One would have thought that any government that was keen on improving the lot of its people would have focused on two critical areas – education and healthcare. This would be more crucial when a government constantly talks about improving the demographic dividend that India enjoys.
Talk may be good and inspiring. But when it comes to actual numbers and investments, India cuts a very sorry picture. Consider education for instance. Even after survey after survey has talked about the pathetic state of India’s education – especially at the school level – India chose to allocate meagre resources towards this critically vital sector of the Indian economy. As against an expenditure of over 3% of GDP that the government used to spend on education, it spends barely 2.7% currently.
No government can improve education in the country by reducing the financial allocation for this extremely vital sector. And the fact remains that India finds itself in a situation where barely 20% of its graduates are employable. And this does not come from any data the government provides. It comes from the reports of bodies like Nasscom, IBM, TCS and McKinsey. The need to upgrade India’s education – especially at the school level – is critically important. (http://www.asiaconverge.com/2017/08/good-moveson-the-education-front/).
Of course, India loves to fudge numbers. That could explain why Kapil Sibal, the former minister of education, tried to make promotion compulsory for all students till Std VIII. With one stroke of the pen, Sibal ensured that the enrollment figure for secondary level students would soar because of the automatic promotion stratagem (http:// www.asiaconverge.com/2016/12/fudging-education-data-produces-sludge/). Mercifully, the present government has put a stop to that. But, the desire to fudge data continues even today. That could explain why India’s bureaucrats have been persuading its legislators to allow all homeopaths and traditional medicine practitioners (Ayurved and Unani) to be treated as allopaths after they clear a bridge course.
The idea is laughable. Just ask the bureaucrats if they would like any ordinary clerk to become an IAS or an IRS officer by just clearing a bridge course? Or would the legislators like to be treated by doctors at the prestigious AIIMS by doctors who have been allowed to do a bridge course and become qualified as regular doctors. Or would the country allow court clerk to become a judge just by clearing a bridge course? The very proposal is absurd. Yet someone seriously thought it could be made law, and it is now being challenged before the Supreme Court.
In fact, if one looks at the number of doctors in India, it has just about 0.05 doctors for every 1,000 people. This is lower than China which has 1.51, or the UK which too has 2.2 (see https:// data.worldbank.org/indicator/SH.MED.PHYS.ZS and http:// www.nationmaster.com/country-info/stats/ Health /Physicians/Per-1%2C000-people# country). Even if one were to consider all types of medical practitioners – allopathic, ayurvedic, homeopathic and unani – India would have just 0.79 doctors per 1,000 people. China would have 1.3. And yet, in spite of these pathetic numbers, the government now wants to launch healthcare for one-third of its economically poor population. But, where are the doctors?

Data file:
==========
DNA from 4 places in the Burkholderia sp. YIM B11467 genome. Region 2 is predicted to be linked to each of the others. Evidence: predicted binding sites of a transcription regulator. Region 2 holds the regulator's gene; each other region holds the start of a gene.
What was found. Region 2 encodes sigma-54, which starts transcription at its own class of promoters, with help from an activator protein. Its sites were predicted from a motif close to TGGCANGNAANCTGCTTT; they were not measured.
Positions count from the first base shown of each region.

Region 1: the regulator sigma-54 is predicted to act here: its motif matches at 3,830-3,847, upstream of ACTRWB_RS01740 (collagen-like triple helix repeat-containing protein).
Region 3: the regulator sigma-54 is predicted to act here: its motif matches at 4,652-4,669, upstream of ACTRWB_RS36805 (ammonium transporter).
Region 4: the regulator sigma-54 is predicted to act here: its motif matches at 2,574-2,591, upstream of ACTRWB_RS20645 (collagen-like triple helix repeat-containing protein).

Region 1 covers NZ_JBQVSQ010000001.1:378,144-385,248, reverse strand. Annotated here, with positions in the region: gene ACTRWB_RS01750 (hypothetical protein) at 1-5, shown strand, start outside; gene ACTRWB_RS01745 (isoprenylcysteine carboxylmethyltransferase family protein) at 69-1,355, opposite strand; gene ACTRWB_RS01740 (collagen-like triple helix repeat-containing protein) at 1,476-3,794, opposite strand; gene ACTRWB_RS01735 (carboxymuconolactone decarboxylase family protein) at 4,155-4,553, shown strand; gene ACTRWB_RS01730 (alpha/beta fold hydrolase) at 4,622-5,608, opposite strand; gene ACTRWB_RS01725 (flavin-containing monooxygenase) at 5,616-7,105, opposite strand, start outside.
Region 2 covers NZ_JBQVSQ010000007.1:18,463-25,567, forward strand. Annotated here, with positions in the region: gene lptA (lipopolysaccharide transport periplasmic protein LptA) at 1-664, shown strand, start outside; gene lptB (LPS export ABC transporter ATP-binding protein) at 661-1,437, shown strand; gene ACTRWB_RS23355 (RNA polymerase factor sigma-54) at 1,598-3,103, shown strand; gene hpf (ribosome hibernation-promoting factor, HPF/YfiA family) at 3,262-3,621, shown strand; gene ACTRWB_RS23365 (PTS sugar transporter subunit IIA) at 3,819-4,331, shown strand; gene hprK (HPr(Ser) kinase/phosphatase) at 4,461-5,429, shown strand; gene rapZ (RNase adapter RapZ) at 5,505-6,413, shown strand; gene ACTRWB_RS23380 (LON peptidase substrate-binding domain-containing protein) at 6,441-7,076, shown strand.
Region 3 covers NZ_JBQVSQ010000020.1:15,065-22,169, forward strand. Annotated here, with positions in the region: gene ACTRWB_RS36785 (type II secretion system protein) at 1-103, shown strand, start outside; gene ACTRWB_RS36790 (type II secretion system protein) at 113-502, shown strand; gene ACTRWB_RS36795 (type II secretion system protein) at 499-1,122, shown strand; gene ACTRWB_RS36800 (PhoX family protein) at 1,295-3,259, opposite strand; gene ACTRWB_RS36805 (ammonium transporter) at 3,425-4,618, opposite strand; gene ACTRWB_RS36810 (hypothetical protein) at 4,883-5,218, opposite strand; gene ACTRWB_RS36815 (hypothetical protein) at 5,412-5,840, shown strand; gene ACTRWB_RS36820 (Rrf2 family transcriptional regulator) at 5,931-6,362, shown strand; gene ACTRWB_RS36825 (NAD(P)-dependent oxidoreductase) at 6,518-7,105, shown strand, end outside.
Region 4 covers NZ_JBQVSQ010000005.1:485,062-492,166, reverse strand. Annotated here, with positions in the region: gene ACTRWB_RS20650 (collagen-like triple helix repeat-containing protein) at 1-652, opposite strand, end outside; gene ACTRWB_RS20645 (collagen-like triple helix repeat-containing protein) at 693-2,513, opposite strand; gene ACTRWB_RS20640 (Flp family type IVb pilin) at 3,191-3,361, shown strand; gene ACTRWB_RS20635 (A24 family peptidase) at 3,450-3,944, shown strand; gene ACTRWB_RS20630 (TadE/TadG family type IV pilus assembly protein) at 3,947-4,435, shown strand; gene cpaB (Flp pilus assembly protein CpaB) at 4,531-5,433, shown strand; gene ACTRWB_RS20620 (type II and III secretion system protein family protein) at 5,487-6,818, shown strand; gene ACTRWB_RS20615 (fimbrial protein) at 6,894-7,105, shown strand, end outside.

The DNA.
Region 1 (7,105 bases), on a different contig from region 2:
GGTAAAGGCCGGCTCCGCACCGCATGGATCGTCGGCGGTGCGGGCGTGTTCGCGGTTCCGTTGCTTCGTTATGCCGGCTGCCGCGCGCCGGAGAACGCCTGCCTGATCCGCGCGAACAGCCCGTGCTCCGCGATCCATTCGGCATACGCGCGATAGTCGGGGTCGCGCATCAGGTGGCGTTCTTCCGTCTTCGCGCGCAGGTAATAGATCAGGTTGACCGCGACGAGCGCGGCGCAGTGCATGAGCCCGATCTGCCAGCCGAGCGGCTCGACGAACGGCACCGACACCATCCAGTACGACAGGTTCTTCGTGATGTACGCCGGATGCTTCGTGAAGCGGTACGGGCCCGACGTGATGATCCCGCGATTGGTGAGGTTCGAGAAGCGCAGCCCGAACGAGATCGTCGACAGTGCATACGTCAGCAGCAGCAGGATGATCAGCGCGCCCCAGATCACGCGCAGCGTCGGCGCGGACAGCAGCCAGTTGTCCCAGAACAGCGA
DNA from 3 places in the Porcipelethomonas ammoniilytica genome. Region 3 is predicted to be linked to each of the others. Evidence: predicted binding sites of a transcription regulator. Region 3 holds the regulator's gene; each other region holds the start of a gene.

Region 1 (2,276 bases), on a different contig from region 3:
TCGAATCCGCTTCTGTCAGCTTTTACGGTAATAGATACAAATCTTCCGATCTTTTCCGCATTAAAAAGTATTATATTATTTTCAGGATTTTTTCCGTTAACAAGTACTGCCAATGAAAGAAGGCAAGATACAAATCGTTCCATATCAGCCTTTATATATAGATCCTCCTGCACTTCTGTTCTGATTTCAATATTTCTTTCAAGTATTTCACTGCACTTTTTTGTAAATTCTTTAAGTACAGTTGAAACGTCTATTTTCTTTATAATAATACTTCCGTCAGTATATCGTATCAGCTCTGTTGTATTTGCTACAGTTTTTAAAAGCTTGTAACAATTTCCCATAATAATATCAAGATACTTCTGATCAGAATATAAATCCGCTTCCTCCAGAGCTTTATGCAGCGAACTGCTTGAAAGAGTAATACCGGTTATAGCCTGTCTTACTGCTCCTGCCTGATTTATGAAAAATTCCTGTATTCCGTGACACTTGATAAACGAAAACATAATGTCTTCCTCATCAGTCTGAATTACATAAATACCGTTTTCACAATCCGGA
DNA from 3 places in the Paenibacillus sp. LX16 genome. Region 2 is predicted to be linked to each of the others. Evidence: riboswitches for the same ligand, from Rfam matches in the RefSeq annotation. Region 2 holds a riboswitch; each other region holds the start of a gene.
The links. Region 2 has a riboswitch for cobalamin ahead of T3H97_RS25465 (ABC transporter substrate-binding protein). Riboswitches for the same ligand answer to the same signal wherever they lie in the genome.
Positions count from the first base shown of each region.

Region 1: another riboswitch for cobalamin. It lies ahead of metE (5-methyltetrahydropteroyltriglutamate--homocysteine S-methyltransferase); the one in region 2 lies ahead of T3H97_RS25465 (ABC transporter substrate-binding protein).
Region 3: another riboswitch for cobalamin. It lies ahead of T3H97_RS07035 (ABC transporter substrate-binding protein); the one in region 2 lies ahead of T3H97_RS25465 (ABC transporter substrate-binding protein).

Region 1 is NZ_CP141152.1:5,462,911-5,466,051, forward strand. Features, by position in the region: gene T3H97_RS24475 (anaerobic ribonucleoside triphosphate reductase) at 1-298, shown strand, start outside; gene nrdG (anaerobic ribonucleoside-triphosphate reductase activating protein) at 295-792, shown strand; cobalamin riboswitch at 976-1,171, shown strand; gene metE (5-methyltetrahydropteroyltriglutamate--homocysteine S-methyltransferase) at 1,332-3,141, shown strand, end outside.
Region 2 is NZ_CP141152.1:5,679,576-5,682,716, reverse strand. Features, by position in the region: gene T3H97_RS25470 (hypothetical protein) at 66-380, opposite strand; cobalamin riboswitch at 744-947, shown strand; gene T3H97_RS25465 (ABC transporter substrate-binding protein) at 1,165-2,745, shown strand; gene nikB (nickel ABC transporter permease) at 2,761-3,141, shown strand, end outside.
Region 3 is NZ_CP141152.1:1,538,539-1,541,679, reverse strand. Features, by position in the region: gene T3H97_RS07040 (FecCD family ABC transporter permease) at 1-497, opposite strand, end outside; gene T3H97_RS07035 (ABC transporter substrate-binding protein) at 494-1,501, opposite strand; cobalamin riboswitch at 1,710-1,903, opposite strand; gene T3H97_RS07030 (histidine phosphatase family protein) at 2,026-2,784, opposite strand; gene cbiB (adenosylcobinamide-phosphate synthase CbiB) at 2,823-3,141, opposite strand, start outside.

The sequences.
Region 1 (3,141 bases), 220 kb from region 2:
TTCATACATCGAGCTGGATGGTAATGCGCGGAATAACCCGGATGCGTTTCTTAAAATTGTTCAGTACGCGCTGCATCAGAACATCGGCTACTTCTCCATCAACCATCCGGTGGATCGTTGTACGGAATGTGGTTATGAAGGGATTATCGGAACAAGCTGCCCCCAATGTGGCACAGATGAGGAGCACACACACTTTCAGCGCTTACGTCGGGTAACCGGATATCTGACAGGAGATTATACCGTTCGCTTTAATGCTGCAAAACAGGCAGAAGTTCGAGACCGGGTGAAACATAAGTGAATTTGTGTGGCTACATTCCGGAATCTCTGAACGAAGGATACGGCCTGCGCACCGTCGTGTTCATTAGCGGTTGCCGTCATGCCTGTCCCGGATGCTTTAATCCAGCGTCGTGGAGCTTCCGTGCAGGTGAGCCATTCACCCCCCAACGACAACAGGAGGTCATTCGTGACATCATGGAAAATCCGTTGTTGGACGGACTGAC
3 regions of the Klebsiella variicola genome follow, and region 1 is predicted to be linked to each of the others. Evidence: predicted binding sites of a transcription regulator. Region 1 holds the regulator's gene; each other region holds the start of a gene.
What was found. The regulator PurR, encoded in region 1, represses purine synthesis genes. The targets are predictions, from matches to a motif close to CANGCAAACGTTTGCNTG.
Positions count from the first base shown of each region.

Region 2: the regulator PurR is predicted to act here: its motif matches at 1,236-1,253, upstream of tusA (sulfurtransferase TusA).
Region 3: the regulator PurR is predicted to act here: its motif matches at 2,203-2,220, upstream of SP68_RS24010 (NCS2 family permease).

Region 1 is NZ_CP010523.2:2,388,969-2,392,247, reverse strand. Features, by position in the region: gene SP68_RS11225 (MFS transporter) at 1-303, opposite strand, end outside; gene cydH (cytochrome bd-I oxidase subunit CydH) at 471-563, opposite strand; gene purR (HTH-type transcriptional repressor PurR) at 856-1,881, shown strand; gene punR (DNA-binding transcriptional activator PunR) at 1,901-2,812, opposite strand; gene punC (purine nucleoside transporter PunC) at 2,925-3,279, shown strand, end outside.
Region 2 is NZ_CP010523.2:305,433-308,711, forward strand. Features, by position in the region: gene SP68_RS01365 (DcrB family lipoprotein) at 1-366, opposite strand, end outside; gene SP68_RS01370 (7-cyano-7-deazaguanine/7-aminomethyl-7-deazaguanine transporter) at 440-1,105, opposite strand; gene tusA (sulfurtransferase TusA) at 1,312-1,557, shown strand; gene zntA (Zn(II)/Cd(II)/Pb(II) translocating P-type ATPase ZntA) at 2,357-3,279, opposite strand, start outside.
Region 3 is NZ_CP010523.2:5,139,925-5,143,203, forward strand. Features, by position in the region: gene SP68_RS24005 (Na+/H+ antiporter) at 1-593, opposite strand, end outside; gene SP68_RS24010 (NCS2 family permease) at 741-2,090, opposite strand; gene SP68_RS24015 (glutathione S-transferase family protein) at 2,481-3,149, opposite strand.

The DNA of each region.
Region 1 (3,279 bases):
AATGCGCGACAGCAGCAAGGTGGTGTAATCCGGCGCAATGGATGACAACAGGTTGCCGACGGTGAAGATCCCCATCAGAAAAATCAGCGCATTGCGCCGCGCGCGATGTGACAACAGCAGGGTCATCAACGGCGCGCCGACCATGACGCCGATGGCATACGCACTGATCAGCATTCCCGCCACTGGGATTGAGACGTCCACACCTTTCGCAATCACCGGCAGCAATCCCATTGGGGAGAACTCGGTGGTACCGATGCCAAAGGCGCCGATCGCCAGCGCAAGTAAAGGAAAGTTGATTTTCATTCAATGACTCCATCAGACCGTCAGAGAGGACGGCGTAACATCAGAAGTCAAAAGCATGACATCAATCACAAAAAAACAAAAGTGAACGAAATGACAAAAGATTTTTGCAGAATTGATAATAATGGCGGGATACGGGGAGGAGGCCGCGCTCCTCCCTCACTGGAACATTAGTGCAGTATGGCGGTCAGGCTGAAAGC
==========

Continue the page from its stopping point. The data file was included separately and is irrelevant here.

Once again, India’s policymakers have shown the world that they are quick to announce grandiose schemes without doing the required homework. The scheme is good. It is laudable. But it needs people to be present in rural areas. A short-term move would be to make a six week exposure to rural health centres compulsory for every medical student. True, the student would not have completed the course. But the student would be able to call up the college faculty and seek advice and help. The student would be familiar with basic hygiene and the ground rules for medicare. He would know where to send the patient in case there is an urgent need for expertise.
The long term solution would be to end the licence raj that surrounds the opening of medical colleges (many do make a lot of money by way of donations and capital fees). That would allow the number of graduates to swell. To ensure that the quality of education imparted is good, the government should have national qualifying examinations (on the same lines as the entrance examinations for engineering students). Colleges that don’t have the required facilities or the competence to teach, should be transferred from the bad management to one which has shown excellent management of educational standards.
That is the way to build healthcare capacity. And, yes, if there are more doctors, you can be sure that some will travel to other countries where there aren’t enough doctors. It would be part of India’s strategic advantage of being a manpower exporter as well.
As the figures show, India’s entire strategy in respect of education and medicare is woefully flawed. It appears to have lost perspective, and a sense of priority.
Talking about skill development is good, but not at the cost of good school education. All talk about universal medicare is excellent, but not without first working out the logistics of how to get the doctors to rural health centres. That is the job of the bureaucracy. And that is what it has not done. It has possibly misled the legislators. This needs to be rectified first.
Clearly, a little more of planning is required. And the sooner the government does this, the better.
The author is consulting editor with FPJ.